23andMe's Data Privacy Disaster

James Grieco
James Grieco
Jan 8, 2024
min read
23andMe's Data Privacy Disaster

23andMe has set a new bar for how bad a company’s reaction to a data breach can be, doing their utmost to create a playbook for how not to approach the aftermath of a data privacy disaster.

One of the trail blazers in consumer genetics testing, you likely know numerous people who’ve used 23andMe to fill out a family tree or track down long-lost relatives. Thanks to their influence in the market, the company has biometric data on millions of people around the world, a reality that should under normal circumstances compel a company to treat and protect such sensitive data with the utmost prioritization. 

In 23andMe’s case, it did not. 

An October 2023 data breach eventually concluded that hackers had gained access to the personal and genetic data of 6.9 million 23andMe users. After internal investigation, the company concluded that roughly 14,000 accounts had been compromised, but due to the web of users linking up through the site, hackers were able to steal the data of exponentially more individuals.

Hackers broke into the database through credential stuffing, essentially brute forcing their way through 23andMe’s security systems using usernames and passwords stolen from other breaches, as well as trying untold password combinations to access accounts. 

On one hand, this shows the cascading effect data breaches can have, as putting usernames and passwords out into the world for bad actors to utilize amplifies the risk of subsequent data breaches. On the other hand, 23andMe’s cybersecurity and data protection practices were woefully inadequate. 

The company did not require users to provide two-factor authentication, did not limit the number of sign-in attempts to dissuade credential stuffing, and did not trigger system alarms in the face of unusual sign-in activity. 

For a major company with a user base of over 10 million people, the lack of cybersecurity defenses is surprising, but for a major company with a user base of over 10 million people that deals with genetic and biometric data, that is downright indefensible. 

Since the announcement of the breach in October, 23andMe has been acting on the defensive. The company changed its terms of service on November 30, 2023 to try and prohibit legal action against 23andMe and has fought against dozens of lawsuits that have popped up over the past several months.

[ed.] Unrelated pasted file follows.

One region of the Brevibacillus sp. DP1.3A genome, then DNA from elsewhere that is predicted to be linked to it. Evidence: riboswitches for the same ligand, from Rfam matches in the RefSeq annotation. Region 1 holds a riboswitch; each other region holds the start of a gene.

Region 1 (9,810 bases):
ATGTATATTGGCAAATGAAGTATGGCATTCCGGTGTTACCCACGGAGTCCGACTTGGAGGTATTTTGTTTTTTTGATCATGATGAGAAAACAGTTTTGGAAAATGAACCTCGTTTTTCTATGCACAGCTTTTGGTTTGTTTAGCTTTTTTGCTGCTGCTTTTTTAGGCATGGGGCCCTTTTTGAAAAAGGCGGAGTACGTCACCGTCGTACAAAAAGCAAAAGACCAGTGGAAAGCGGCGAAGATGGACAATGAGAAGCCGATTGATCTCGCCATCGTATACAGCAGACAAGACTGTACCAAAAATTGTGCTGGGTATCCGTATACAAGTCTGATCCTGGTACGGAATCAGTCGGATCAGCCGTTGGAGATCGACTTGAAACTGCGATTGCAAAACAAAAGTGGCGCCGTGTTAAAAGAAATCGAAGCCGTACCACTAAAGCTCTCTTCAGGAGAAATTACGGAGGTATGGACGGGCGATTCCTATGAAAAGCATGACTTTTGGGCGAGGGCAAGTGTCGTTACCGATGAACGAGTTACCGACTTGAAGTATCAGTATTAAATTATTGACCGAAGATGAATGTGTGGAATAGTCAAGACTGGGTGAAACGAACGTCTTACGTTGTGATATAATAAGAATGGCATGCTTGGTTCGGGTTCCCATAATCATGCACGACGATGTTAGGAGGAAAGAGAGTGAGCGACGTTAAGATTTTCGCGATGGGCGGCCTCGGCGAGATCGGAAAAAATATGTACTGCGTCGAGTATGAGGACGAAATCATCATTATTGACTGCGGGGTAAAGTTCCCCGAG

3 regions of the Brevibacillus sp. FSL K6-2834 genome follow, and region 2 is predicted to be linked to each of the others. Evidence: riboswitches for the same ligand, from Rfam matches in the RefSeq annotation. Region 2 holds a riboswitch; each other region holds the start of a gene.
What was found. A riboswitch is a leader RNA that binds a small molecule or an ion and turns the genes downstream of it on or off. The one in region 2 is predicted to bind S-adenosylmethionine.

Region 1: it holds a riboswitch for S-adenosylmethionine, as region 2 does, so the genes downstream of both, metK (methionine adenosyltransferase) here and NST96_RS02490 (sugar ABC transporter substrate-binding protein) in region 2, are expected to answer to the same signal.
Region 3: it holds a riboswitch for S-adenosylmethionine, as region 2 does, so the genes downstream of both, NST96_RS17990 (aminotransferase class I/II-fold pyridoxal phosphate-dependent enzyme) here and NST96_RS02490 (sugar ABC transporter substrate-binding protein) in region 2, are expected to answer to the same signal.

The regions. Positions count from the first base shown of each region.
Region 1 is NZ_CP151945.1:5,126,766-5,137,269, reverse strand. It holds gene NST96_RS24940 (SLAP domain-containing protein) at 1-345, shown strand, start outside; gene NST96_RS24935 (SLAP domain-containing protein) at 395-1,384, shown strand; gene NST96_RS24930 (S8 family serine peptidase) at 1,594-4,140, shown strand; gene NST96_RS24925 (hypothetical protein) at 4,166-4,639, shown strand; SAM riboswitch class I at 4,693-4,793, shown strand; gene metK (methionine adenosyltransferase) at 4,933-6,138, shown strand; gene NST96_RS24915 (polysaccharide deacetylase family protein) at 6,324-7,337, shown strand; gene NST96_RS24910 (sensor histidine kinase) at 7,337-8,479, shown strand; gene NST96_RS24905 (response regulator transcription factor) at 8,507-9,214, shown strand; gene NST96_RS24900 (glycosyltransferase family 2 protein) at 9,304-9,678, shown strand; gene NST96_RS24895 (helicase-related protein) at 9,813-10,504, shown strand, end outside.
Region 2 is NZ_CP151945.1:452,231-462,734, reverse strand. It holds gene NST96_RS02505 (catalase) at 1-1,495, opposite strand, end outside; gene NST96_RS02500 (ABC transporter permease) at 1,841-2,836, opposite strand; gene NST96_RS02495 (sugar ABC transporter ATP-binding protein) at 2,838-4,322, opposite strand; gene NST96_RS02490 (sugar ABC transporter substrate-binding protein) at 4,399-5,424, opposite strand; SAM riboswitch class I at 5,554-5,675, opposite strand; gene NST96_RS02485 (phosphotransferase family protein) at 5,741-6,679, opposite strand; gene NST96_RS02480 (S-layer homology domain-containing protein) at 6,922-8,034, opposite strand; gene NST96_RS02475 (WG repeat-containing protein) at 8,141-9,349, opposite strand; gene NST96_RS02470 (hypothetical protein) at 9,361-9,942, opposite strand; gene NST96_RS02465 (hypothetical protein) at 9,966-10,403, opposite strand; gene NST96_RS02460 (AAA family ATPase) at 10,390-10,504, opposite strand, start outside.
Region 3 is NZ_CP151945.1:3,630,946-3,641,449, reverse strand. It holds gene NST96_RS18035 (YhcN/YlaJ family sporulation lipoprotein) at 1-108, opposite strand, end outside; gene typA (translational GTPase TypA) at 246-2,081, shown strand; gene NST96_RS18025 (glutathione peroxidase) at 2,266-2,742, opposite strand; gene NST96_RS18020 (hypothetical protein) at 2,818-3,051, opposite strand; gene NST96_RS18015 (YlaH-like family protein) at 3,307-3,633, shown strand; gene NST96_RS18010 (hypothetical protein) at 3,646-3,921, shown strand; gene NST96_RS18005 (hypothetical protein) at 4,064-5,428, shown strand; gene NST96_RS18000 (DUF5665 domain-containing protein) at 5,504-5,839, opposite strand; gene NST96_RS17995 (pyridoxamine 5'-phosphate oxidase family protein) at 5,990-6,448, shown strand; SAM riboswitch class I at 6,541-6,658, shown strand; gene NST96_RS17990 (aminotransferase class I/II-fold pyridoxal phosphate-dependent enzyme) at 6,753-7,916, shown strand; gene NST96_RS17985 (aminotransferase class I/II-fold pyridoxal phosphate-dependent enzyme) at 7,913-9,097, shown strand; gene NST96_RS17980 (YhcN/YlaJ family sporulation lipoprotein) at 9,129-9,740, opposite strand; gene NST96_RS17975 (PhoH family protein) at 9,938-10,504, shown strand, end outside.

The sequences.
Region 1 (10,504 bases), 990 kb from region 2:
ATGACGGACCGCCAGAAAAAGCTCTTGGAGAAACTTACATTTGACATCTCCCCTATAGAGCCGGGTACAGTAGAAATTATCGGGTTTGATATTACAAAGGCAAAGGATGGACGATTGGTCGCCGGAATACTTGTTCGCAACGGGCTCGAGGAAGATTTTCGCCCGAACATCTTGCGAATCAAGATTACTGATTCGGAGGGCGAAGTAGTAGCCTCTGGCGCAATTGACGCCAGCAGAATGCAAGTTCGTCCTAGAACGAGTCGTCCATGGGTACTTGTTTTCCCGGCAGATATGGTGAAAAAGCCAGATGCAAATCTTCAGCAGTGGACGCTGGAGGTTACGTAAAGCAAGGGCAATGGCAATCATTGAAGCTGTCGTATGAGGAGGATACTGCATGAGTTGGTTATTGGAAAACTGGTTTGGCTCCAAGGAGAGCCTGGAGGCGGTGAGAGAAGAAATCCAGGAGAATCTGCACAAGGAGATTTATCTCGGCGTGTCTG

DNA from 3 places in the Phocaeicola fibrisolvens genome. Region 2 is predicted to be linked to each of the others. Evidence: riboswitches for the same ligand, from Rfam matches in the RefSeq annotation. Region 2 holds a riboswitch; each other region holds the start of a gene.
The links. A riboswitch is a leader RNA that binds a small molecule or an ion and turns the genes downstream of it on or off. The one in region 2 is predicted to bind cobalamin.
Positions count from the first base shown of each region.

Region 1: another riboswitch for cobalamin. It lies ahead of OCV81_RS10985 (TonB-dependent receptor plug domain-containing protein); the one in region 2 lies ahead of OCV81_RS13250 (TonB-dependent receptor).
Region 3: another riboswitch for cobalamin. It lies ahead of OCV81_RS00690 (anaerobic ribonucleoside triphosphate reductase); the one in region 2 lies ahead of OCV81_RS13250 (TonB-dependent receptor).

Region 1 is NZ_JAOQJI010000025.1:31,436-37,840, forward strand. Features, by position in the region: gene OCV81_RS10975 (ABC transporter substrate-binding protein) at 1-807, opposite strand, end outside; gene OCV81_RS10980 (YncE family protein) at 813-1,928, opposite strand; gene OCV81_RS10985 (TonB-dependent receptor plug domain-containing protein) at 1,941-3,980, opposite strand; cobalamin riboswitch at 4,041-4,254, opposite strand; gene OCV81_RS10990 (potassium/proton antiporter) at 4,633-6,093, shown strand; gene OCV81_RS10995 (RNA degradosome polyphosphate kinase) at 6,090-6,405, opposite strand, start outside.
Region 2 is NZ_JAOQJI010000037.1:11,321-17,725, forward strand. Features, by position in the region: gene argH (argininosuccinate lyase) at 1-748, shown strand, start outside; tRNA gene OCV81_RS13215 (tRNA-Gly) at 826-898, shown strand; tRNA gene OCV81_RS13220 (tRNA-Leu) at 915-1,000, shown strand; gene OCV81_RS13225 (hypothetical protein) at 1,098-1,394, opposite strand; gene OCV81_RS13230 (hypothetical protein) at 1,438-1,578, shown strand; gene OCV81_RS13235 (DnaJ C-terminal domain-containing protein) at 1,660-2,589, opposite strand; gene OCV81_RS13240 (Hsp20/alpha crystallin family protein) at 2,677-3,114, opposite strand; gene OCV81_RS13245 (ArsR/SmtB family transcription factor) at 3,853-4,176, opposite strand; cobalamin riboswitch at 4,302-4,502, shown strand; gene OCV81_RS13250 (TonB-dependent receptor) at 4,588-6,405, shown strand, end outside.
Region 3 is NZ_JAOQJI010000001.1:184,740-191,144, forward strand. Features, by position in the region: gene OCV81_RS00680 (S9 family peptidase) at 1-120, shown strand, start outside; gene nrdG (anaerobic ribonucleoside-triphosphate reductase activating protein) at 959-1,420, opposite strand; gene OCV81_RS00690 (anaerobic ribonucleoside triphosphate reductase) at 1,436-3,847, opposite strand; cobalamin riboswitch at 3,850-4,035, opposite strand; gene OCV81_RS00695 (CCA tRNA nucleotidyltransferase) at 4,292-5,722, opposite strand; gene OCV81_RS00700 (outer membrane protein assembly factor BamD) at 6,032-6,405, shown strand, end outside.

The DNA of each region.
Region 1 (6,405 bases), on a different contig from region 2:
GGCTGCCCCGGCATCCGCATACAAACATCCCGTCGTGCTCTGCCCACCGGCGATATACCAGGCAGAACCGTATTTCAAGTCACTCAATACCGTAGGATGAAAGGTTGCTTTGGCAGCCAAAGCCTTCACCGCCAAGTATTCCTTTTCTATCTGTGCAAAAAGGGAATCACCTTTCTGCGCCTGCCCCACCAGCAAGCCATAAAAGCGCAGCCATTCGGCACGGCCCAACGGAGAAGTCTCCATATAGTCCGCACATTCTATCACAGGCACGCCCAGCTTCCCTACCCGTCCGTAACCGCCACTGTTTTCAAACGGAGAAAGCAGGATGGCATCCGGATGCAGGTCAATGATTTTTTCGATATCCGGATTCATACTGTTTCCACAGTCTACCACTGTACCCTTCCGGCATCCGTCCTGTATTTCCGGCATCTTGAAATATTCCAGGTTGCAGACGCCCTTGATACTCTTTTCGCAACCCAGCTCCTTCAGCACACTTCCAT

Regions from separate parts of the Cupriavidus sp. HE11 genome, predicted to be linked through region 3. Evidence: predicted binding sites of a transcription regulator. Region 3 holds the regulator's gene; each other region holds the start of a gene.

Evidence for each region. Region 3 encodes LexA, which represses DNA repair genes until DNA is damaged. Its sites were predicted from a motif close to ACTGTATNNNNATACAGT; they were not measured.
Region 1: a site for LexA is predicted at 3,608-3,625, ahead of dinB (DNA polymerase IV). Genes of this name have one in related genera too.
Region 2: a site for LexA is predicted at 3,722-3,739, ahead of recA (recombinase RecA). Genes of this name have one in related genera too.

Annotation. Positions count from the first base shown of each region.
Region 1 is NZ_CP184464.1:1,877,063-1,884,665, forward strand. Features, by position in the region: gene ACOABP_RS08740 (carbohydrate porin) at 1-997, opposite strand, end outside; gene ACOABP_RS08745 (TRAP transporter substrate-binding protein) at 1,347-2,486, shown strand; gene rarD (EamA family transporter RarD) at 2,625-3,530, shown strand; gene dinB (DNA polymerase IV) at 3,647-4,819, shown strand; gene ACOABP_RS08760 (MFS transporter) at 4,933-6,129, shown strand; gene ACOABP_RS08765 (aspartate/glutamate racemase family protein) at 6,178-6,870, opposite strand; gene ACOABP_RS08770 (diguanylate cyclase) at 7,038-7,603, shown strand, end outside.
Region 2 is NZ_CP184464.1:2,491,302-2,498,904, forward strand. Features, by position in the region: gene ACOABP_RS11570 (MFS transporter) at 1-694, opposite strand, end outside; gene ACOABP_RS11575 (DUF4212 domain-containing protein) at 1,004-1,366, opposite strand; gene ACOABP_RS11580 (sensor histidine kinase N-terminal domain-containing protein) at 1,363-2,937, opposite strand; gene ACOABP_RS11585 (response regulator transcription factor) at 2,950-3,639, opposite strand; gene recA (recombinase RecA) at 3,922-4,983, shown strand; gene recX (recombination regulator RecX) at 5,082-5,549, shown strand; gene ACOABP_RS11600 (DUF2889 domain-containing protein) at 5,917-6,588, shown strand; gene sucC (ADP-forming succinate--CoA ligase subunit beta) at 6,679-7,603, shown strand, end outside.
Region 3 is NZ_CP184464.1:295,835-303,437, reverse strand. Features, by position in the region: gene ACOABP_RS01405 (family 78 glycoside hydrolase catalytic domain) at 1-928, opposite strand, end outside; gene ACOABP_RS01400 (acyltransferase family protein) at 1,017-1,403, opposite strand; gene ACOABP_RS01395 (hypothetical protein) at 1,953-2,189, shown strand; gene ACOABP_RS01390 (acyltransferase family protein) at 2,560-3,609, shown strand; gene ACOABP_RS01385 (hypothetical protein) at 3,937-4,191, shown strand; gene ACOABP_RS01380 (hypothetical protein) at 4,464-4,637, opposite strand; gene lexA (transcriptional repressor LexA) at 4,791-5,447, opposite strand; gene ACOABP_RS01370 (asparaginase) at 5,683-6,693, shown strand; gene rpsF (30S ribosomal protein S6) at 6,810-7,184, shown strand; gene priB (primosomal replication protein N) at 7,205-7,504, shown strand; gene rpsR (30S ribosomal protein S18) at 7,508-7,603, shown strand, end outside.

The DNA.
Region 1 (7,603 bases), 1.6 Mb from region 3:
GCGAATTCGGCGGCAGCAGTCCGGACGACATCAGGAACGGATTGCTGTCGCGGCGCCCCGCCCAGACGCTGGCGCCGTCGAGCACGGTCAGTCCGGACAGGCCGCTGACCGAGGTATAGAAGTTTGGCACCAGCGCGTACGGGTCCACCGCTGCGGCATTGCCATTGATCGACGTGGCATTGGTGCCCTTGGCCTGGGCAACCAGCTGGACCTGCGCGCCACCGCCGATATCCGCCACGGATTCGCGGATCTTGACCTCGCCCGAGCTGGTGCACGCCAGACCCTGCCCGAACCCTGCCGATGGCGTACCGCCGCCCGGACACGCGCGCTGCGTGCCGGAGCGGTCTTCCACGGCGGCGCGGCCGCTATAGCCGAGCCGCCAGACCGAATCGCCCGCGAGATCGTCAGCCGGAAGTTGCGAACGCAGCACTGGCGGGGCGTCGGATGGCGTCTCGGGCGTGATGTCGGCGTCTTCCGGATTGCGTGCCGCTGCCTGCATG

One of the main defenses 23andMe has presented against these cases and one they publicly reiterated in December is that the hack lies at the feet of 23andMe customers. 

An official statement from the company reads, “Users negligently recycled and failed to update their passwords following … past security incidents, which are unrelated to 23andMe … Therefore, the incident was not a result of 23andMe’s alleged failure to maintain reasonable security measures under the [CPRA].”

To fail to own up to data privacy malpractice is bad enough, but to try and shift blame onto paying customers when any number of cybersecurity standards could have mitigated or entirely prevented this data breach makes this saga one of the most befuddling to play out in the data privacy field.

Large portions of the legal and data protection communities have come out against 23andMe’s response to the incident, with the FTC dropping a blog on genetic testing products and data privacy last Friday. The report does not outright name 23andMe, but is timed impeccably as a response to the data breach and its happenings. 

“Protecting biometric information – including genetic data – is a top FTC priority … It’s no secret that the FTC is focused on making sure that consumers can enjoy the benefits of AI without suffering substantial harms like bias, privacy invasions, or questionable accuracy.”

For such a serious cybersecurity event, 23andMe’s blase dismissal of any responsibility and callous disregard for the basic principles of data privacy have made this one of the key events that privacy professionals will study going forward. 

How anyone could ever trust 23andMe again is a mystery and a reminder that privacy must be proactive, not reactive. Failing to heed that lesson puts your customers at risk, and eventually, your company.